In February I attended a conference for young people in recovery. I have some, hmmm, what’s another word for overused “amazing”… marvelous images in my head that I’d like to put on a greeting card with the message, “Wish you were here.”When you opened up my card you would hear a recording play out like you do in those greeting cards that embarrass you but this would not embarrass you. You’d laugh, cry and shake your head at the unbridled fun of 800 sober 20-somethings having a blast being fully themselves. There are favorite things in life that you just can’t describe well enough. You had to be there.
Drug addiction and alcoholism is dark, scary and often violent. Bad things happen by ill people and those who love them get hit by the shrapnel. If it’s not violent it’s still soul-sucking. There’s a unanimous vote that yep, everyone’s heart is broken. Enter recovery — the galloping-in white horse, the successful Hail Mary pass, a lifeline the Navy Seals throw when you’ve almost lost hope at the mercy of head-smacking ocean waves, or you actually have lost hope.
After two college flunk-outs I downsized the expectation that Ted would finish college. I had dreamed that some of the best times of his life would be in college; the thrill of discovering one’s creative self, an intellectual friendship with a professor or two who thinks you have great potential, of harmless silliness with friends that bears repeating because others never fail to laugh hard at that story — and it is a good one.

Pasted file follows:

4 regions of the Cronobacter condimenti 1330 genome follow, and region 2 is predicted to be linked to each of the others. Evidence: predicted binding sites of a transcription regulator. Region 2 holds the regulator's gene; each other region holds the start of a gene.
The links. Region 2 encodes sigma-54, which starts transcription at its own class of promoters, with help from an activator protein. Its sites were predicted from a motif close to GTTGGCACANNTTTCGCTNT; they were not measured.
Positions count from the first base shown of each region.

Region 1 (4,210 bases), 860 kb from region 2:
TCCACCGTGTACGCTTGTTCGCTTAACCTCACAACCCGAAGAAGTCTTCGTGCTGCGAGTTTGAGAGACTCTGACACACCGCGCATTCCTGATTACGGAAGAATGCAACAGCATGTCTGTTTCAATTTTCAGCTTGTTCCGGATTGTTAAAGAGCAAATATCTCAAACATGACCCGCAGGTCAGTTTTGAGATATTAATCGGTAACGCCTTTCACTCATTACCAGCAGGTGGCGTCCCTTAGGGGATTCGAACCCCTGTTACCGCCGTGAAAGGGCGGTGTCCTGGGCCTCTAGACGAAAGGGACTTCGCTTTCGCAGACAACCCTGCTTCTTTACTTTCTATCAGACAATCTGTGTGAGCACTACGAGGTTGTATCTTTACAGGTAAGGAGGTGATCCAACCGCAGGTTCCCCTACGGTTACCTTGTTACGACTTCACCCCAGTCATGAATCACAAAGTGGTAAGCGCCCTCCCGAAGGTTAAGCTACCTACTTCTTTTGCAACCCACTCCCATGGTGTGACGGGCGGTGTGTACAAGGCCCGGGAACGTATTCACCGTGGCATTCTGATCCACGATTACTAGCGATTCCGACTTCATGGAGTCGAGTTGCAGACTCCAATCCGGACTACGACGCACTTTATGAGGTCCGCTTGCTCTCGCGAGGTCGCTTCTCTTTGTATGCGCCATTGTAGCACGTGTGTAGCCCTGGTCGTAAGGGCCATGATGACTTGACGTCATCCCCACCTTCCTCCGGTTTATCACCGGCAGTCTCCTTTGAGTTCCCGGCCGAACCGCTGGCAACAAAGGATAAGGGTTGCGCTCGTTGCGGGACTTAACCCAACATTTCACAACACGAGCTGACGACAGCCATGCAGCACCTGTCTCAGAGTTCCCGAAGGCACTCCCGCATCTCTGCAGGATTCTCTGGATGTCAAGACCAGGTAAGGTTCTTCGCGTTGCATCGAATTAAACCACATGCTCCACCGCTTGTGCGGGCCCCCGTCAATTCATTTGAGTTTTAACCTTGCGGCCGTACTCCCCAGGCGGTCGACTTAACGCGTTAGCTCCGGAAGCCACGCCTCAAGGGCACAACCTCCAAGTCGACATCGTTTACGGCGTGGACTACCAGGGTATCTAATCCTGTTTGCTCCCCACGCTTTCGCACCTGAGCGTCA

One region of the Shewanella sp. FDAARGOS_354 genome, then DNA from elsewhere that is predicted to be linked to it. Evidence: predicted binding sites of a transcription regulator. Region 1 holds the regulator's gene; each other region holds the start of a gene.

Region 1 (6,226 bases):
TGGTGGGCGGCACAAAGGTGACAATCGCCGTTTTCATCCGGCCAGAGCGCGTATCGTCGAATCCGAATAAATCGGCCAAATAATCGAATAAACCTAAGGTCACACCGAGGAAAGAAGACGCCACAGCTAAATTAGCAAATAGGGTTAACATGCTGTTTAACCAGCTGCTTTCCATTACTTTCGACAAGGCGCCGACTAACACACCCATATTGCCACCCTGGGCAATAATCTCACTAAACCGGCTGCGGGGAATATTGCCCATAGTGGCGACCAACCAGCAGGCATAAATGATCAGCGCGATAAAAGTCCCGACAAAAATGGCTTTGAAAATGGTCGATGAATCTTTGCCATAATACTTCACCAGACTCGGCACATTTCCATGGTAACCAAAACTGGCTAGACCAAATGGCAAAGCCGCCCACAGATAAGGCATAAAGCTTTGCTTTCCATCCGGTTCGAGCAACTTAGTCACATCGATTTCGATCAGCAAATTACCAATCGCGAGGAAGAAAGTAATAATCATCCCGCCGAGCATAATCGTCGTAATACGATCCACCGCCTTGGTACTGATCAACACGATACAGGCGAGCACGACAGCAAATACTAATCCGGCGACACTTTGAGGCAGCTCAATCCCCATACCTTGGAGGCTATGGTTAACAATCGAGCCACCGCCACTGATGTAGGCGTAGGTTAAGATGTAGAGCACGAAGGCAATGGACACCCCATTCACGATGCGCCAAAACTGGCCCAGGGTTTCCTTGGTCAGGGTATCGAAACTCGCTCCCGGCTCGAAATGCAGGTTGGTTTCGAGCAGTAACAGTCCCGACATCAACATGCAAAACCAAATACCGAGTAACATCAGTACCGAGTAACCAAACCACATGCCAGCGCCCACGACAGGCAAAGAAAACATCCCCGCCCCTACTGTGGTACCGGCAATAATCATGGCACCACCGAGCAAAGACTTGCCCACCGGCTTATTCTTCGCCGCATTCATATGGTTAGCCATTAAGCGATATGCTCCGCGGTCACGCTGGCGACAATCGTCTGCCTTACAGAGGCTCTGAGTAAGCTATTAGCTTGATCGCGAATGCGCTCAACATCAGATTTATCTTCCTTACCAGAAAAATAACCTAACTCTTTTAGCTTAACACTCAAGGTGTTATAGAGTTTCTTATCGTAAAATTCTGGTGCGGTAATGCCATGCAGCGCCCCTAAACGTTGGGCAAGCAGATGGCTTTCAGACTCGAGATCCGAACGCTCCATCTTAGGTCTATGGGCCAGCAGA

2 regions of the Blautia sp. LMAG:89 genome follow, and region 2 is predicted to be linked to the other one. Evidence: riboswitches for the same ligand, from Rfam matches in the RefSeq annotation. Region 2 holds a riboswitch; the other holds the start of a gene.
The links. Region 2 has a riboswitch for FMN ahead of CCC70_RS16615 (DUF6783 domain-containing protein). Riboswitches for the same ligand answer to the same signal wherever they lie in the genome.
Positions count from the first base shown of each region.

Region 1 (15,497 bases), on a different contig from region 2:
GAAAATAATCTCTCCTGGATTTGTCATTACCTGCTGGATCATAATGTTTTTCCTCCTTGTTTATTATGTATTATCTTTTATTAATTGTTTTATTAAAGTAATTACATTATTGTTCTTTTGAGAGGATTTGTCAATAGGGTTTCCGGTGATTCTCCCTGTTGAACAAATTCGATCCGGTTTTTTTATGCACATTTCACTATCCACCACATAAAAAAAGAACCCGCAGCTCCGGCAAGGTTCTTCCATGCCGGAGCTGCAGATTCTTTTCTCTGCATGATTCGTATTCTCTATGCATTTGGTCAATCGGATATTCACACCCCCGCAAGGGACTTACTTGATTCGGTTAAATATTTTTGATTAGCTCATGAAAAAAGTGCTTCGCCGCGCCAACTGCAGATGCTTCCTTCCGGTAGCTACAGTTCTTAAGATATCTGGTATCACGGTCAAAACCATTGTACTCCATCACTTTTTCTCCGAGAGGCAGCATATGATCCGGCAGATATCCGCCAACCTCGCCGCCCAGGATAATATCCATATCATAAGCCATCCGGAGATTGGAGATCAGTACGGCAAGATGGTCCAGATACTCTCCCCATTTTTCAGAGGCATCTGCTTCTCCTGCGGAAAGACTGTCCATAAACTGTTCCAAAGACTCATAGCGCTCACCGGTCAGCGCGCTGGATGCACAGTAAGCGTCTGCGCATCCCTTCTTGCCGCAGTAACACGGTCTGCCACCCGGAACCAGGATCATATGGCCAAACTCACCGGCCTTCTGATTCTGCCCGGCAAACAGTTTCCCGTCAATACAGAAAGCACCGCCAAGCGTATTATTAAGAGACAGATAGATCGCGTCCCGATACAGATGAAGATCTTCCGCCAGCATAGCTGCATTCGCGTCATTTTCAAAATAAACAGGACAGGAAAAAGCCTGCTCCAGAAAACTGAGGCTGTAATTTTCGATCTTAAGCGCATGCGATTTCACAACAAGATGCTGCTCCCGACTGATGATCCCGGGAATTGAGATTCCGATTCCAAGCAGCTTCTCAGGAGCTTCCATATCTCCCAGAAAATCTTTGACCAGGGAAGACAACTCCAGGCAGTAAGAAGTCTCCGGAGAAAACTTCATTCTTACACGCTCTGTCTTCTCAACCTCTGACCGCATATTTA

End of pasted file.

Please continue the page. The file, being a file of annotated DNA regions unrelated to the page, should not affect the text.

Bush, our older son and I had all that and I wanted it for Ted. Like other iconic things of youth that I watched him avoid, miss or destroy, I thought the college experience would go on that pile. But then when Ted was months into recovery at a half-way house, Bush and I visited the college recovery program on the campus of Augsburg College in Minneapolis. After our meeting and tour with the StepUP staff we got in the car to head home. I sat in the passenger seat, downed my head and dropped tears on the floor mat. “It might actually happen,” I breathed out to Bush. “He might have the college experience after all.”
That August Ted and I went to his 2009 orientation at Augsburg’s StepUP. A panel of eloquent students sat on chairs at the front of the room where a mom whose daughter was new asked them, “What do you do to have fun?” “Everything other college students do but we do it without alcohol,” he said sort of laughing. And so it was. Fun happened for Ted within genuine relationships that made great memories. (Another sobriety upside — memories). Professors acknowledged his potential and he found his real self.
The gifts of recovery are like a box of chocolates, you never know what you’re gonna get — but you know it will be sweet. Seven and a half years later I’m at a Minnesota conference of young people in recovery where Ted had been asked to share and I told my story. Then the Saturday night celebration of sobriety where the DJ played loudly during dancing, high-five-ing and hugs a-plenty. I wish you had been there.